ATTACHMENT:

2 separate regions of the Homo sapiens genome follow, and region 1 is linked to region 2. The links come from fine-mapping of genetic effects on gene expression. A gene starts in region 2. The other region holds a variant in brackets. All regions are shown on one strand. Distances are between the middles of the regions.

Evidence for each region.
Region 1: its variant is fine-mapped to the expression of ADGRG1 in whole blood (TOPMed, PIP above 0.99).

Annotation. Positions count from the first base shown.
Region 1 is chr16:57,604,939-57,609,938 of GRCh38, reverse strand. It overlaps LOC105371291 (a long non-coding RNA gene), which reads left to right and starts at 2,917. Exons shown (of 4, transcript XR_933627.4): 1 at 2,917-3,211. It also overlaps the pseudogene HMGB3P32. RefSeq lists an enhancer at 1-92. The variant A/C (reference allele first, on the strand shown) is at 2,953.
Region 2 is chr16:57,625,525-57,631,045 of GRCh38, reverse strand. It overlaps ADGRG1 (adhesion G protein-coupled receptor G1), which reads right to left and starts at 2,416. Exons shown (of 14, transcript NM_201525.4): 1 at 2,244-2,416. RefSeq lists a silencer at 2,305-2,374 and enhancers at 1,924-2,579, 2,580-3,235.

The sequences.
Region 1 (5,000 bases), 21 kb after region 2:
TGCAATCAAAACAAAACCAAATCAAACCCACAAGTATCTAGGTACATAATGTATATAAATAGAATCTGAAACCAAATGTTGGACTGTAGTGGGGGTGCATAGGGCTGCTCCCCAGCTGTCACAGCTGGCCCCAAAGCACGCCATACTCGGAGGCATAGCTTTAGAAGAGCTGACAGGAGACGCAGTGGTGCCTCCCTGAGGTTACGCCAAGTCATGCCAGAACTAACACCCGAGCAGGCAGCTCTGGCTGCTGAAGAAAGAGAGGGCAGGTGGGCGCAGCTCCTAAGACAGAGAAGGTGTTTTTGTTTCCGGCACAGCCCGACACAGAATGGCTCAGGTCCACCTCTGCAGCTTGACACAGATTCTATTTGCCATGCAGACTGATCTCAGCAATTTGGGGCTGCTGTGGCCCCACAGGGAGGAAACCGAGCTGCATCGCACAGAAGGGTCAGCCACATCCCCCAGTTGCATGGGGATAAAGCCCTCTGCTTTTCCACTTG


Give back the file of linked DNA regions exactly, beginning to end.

2 separate regions of the Homo sapiens genome follow, and region 1 is linked to region 2. The links come from fine-mapping of genetic effects on gene expression. A gene starts in region 2. The other region holds a variant in brackets. All regions are shown on one strand. Distances are between the middles of the regions.

Evidence for each region.
Region 1: its variant is fine-mapped to the expression of ADGRG1 in whole blood (TOPMed, PIP above 0.99).

Annotation. Positions count from the first base shown.
Region 1 is chr16:57,604,939-57,609,938 of GRCh38, reverse strand. It overlaps LOC105371291 (a long non-coding RNA gene), which reads left to right and starts at 2,917. Exons shown (of 4, transcript XR_933627.4): 1 at 2,917-3,211. It also overlaps the pseudogene HMGB3P32. RefSeq lists an enhancer at 1-92. The variant A/C (reference allele first, on the strand shown) is at 2,953.
Region 2 is chr16:57,625,525-57,631,045 of GRCh38, reverse strand. It overlaps ADGRG1 (adhesion G protein-coupled receptor G1), which reads right to left and starts at 2,416. Exons shown (of 14, transcript NM_201525.4): 1 at 2,244-2,416. RefSeq lists a silencer at 2,305-2,374 and enhancers at 1,924-2,579, 2,580-3,235.

The sequences.
Region 1 (5,000 bases), 21 kb after region 2:
TGCAATCAAAACAAAACCAAATCAAACCCACAAGTATCTAGGTACATAATGTATATAAATAGAATCTGAAACCAAATGTTGGACTGTAGTGGGGGTGCATAGGGCTGCTCCCCAGCTGTCACAGCTGGCCCCAAAGCACGCCATACTCGGAGGCATAGCTTTAGAAGAGCTGACAGGAGACGCAGTGGTGCCTCCCTGAGGTTACGCCAAGTCATGCCAGAACTAACACCCGAGCAGGCAGCTCTGGCTGCTGAAGAAAGAGAGGGCAGGTGGGCGCAGCTCCTAAGACAGAGAAGGTGTTTTTGTTTCCGGCACAGCCCGACACAGAATGGCTCAGGTCCACCTCTGCAGCTTGACACAGATTCTATTTGCCATGCAGACTGATCTCAGCAATTTGGGGCTGCTGTGGCCCCACAGGGAGGAAACCGAGCTGCATCGCACAGAAGGGTCAGCCACATCCCCCAGTTGCATGGGGATAAAGCCCTCTGCTTTTCCACTTG